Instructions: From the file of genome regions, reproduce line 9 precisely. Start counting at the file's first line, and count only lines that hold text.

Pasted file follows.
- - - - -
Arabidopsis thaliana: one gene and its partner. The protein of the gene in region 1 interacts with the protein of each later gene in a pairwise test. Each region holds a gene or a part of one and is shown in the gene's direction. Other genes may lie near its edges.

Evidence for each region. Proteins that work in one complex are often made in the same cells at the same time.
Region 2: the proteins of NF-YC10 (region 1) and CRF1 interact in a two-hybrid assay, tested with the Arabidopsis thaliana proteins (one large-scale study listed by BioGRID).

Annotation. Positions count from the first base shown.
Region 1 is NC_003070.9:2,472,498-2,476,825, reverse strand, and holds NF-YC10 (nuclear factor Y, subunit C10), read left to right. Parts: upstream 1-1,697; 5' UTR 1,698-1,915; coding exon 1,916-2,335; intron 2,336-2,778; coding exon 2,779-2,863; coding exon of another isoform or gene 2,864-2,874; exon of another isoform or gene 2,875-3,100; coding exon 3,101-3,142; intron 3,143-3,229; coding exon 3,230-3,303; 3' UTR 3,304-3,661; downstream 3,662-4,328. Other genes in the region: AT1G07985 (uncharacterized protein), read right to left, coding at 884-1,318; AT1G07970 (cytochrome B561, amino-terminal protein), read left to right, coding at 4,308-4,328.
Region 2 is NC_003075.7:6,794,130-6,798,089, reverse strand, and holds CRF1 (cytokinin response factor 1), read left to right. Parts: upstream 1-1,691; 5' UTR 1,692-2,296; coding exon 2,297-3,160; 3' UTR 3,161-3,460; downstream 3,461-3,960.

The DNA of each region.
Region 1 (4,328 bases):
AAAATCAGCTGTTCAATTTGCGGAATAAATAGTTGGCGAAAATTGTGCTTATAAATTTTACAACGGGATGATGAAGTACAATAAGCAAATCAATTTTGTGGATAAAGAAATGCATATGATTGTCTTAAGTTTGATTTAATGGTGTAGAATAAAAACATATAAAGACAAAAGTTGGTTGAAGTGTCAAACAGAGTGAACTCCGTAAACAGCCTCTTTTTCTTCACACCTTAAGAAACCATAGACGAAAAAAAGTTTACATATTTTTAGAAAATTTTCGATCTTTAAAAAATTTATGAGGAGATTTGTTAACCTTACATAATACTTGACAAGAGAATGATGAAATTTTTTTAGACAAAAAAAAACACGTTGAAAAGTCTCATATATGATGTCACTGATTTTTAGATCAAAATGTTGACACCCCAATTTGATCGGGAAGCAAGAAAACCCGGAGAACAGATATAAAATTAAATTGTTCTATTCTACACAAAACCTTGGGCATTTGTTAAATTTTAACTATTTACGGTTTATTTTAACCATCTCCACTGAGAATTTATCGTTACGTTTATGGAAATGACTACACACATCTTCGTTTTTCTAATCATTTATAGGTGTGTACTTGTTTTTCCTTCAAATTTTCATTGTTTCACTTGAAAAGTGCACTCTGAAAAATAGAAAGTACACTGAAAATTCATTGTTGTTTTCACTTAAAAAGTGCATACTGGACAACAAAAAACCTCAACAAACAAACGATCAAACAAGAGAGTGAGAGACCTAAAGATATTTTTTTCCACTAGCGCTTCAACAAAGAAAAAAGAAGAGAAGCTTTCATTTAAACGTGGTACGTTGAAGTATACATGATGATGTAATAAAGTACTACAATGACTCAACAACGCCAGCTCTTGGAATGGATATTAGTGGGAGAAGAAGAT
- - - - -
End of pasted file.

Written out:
AAAATCAGCTGTTCAATTTGCGGAATAAATAGTTGGCGAAAATTGTGCTTATAAATTTTACAACGGGATGATGAAGTACAATAAGCAAATCAATTTTGTGGATAAAGAAATGCATATGATTGTCTTAAGTTTGATTTAATGGTGTAGAATAAAAACATATAAAGACAAAAGTTGGTTGAAGTGTCAAACAGAGTGAACTCCGTAAACAGCCTCTTTTTCTTCACACCTTAAGAAACCATAGACGAAAAAAAGTTTACATATTTTTAGAAAATTTTCGATCTTTAAAAAATTTATGAGGAGATTTGTTAACCTTACATAATACTTGACAAGAGAATGATGAAATTTTTTTAGACAAAAAAAAACACGTTGAAAAGTCTCATATATGATGTCACTGATTTTTAGATCAAAATGTTGACACCCCAATTTGATCGGGAAGCAAGAAAACCCGGAGAACAGATATAAAATTAAATTGTTCTATTCTACACAAAACCTTGGGCATTTGTTAAATTTTAACTATTTACGGTTTATTTTAACCATCTCCACTGAGAATTTATCGTTACGTTTATGGAAATGACTACACACATCTTCGTTTTTCTAATCATTTATAGGTGTGTACTTGTTTTTCCTTCAAATTTTCATTGTTTCACTTGAAAAGTGCACTCTGAAAAATAGAAAGTACACTGAAAATTCATTGTTGTTTTCACTTAAAAAGTGCATACTGGACAACAAAAAACCTCAACAAACAAACGATCAAACAAGAGAGTGAGAGACCTAAAGATATTTTTTTCCACTAGCGCTTCAACAAAGAAAAAAGAAGAGAAGCTTTCATTTAAACGTGGTACGTTGAAGTATACATGATGATGTAATAAAGTACTACAATGACTCAACAACGCCAGCTCTTGGAATGGATATTAGTGGGAGAAGAAGAT